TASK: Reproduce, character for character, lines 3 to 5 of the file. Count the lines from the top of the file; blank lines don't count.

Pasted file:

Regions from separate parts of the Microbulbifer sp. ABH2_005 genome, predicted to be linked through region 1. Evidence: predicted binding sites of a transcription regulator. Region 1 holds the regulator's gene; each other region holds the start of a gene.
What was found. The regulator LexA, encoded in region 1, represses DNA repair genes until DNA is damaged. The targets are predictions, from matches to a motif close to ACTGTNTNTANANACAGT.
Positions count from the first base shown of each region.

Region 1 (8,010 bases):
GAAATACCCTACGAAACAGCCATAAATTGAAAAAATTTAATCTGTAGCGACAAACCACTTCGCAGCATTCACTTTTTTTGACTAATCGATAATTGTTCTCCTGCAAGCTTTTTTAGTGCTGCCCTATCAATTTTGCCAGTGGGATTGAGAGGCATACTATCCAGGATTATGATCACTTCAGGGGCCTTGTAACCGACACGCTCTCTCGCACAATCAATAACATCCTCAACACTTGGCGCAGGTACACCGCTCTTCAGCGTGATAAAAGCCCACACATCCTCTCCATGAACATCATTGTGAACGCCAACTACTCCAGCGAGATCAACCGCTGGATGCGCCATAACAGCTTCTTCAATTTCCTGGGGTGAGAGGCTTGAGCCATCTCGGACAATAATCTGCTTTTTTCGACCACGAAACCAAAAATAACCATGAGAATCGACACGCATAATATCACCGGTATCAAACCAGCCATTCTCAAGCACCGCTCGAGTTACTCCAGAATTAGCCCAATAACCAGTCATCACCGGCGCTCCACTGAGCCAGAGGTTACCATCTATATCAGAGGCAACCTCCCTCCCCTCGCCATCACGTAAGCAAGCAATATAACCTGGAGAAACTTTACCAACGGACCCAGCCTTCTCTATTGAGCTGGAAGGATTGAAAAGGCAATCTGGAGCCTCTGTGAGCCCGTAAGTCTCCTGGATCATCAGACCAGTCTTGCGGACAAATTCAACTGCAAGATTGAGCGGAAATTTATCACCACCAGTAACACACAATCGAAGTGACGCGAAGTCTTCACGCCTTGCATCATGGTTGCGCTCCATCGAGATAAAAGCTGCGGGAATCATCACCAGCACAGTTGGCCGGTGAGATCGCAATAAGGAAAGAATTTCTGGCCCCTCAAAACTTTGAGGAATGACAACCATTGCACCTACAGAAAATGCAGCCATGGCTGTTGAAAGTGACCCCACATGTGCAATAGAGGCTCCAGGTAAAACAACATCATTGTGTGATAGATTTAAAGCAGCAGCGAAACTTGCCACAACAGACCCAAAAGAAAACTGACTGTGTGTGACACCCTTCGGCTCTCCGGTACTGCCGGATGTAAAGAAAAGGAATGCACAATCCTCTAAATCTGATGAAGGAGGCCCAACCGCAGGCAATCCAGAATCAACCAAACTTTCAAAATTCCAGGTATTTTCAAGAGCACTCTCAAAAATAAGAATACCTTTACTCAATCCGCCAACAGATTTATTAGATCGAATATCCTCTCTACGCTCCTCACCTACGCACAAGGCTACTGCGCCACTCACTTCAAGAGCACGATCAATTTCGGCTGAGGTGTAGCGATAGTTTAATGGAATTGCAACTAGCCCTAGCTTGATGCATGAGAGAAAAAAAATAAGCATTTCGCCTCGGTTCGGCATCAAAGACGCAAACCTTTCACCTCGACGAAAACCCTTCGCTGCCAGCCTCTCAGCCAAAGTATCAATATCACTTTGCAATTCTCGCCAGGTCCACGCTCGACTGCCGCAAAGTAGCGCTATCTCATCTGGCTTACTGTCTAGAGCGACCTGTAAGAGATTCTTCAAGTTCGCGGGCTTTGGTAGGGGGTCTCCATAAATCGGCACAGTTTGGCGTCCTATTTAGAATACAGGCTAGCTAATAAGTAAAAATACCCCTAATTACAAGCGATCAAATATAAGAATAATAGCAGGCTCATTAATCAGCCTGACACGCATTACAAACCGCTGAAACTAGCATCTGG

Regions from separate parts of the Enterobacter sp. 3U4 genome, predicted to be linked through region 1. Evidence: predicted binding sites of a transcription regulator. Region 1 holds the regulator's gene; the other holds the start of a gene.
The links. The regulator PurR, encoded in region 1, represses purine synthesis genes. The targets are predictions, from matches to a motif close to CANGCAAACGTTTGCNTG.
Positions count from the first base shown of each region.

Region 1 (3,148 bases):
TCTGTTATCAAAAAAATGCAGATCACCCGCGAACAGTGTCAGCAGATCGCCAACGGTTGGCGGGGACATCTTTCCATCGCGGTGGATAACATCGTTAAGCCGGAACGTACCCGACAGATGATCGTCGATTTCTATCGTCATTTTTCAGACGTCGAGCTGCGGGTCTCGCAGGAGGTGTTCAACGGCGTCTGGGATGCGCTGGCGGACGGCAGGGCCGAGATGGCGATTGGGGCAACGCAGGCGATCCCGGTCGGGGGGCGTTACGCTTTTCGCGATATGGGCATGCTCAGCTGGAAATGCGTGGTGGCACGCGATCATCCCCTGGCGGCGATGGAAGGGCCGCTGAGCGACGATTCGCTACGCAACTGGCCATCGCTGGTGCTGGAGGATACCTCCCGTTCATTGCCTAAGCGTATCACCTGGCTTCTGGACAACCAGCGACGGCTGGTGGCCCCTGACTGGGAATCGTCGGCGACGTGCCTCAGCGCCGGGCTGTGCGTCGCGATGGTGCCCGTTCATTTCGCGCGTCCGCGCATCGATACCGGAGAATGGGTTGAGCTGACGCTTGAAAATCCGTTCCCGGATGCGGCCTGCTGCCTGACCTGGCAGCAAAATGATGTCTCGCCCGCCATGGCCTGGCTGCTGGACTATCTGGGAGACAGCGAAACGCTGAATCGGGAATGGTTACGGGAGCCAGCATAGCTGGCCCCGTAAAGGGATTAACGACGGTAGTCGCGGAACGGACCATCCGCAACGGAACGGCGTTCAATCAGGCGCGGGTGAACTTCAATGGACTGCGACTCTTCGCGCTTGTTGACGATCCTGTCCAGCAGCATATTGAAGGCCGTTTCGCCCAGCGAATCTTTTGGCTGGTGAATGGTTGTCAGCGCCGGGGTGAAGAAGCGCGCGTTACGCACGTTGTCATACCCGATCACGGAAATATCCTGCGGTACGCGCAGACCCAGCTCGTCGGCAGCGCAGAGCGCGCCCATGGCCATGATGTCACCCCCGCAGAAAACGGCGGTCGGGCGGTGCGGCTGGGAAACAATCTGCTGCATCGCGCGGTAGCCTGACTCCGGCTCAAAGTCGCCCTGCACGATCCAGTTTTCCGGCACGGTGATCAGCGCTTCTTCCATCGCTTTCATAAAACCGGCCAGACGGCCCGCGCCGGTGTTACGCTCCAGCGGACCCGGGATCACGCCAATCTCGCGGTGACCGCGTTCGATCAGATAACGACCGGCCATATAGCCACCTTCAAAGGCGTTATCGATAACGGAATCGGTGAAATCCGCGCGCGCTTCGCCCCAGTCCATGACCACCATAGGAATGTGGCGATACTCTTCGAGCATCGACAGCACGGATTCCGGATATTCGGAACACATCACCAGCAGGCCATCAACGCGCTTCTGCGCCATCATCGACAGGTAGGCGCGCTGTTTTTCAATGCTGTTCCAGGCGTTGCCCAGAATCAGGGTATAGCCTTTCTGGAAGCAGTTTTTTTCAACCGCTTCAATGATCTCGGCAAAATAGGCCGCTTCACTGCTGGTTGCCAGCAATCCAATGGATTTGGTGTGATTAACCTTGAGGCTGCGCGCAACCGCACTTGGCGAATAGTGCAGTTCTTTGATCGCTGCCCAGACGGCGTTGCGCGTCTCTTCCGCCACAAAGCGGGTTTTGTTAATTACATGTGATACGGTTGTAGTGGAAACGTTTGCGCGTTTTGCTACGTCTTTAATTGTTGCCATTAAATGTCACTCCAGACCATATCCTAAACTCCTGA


Positions count from the first base shown of each region.

Region 1 (8,010 bases):
GAAATACCCTACGAAACAGCCATAAATTGAAAAAATTTAATCTGTAGCGACAAACCACTTCGCAGCATTCACTTTTTTTGACTAATCGATAATTGTTCTCCTGCAAGCTTTTTTAGTGCTGCCCTATCAATTTTGCCAGTGGGATTGAGAGGCATACTATCCAGGATTATGATCACTTCAGGGGCCTTGTAACCGACACGCTCTCTCGCACAATCAATAACATCCTCAACACTTGGCGCAGGTACACCGCTCTTCAGCGTGATAAAAGCCCACACATCCTCTCCATGAACATCATTGTGAACGCCAACTACTCCAGCGAGATCAACCGCTGGATGCGCCATAACAGCTTCTTCAATTTCCTGGGGTGAGAGGCTTGAGCCATCTCGGACAATAATCTGCTTTTTTCGACCACGAAACCAAAAATAACCATGAGAATCGACACGCATAATATCACCGGTATCAAACCAGCCATTCTCAAGCACCGCTCGAGTTACTCCAGAATTAGCCCAATAACCAGTCATCACCGGCGCTCCACTGAGCCAGAGGTTACCATCTATATCAGAGGCAACCTCCCTCCCCTCGCCATCACGTAAGCAAGCAATATAACCTGGAGAAACTTTACCAACGGACCCAGCCTTCTCTATTGAGCTGGAAGGATTGAAAAGGCAATCTGGAGCCTCTGTGAGCCCGTAAGTCTCCTGGATCATCAGACCAGTCTTGCGGACAAATTCAACTGCAAGATTGAGCGGAAATTTATCACCACCAGTAACACACAATCGAAGTGACGCGAAGTCTTCACGCCTTGCATCATGGTTGCGCTCCATCGAGATAAAAGCTGCGGGAATCATCACCAGCACAGTTGGCCGGTGAGATCGCAATAAGGAAAGAATTTCTGGCCCCTCAAAACTTTGAGGAATGACAACCATTGCACCTACAGAAAATGCAGCCATGGCTGTTGAAAGTGACCCCACATGTGCAATAGAGGCTCCAGGTAAAACAACATCATTGTGTGATAGATTTAAAGCAGCAGCGAAACTTGCCACAACAGACCCAAAAGAAAACTGACTGTGTGTGACACCCTTCGGCTCTCCGGTACTGCCGGATGTAAAGAAAAGGAATGCACAATCCTCTAAATCTGATGAAGGAGGCCCAACCGCAGGCAATCCAGAATCAACCAAACTTTCAAAATTCCAGGTATTTTCAAGAGCACTCTCAAAAATAAGAATACCTTTACTCAATCCGCCAACAGATTTATTAGATCGAATATCCTCTCTACGCTCCTCACCTACGCACAAGGCTACTGCGCCACTCACTTCAAGAGCACGATCAATTTCGGCTGAGGTGTAGCGATAGTTTAATGGAATTGCAACTAGCCCTAGCTTGATGCATGAGAGAAAAAAAATAAGCATTTCGCCTCGGTTCGGCATCAAAGACGCAAACCTTTCACCTCGACGAAAACCCTTCGCTGCCAGCCTCTCAGCCAAAGTATCAATATCACTTTGCAATTCTCGCCAGGTCCACGCTCGACTGCCGCAAAGTAGCGCTATCTCATCTGGCTTACTGTCTAGAGCGACCTGTAAGAGATTCTTCAAGTTCGCGGGCTTTGGTAGGGGGTCTCCATAAATCGGCACAGTTTGGCGTCCTATTTAGAATACAGGCTAGCTAATAAGTAAAAATACCCCTAATTACAAGCGATCAAATATAAGAATAATAGCAGGCTCATTAATCAGCCTGACACGCATTACAAACCGCTGAAACTAGCATCTGG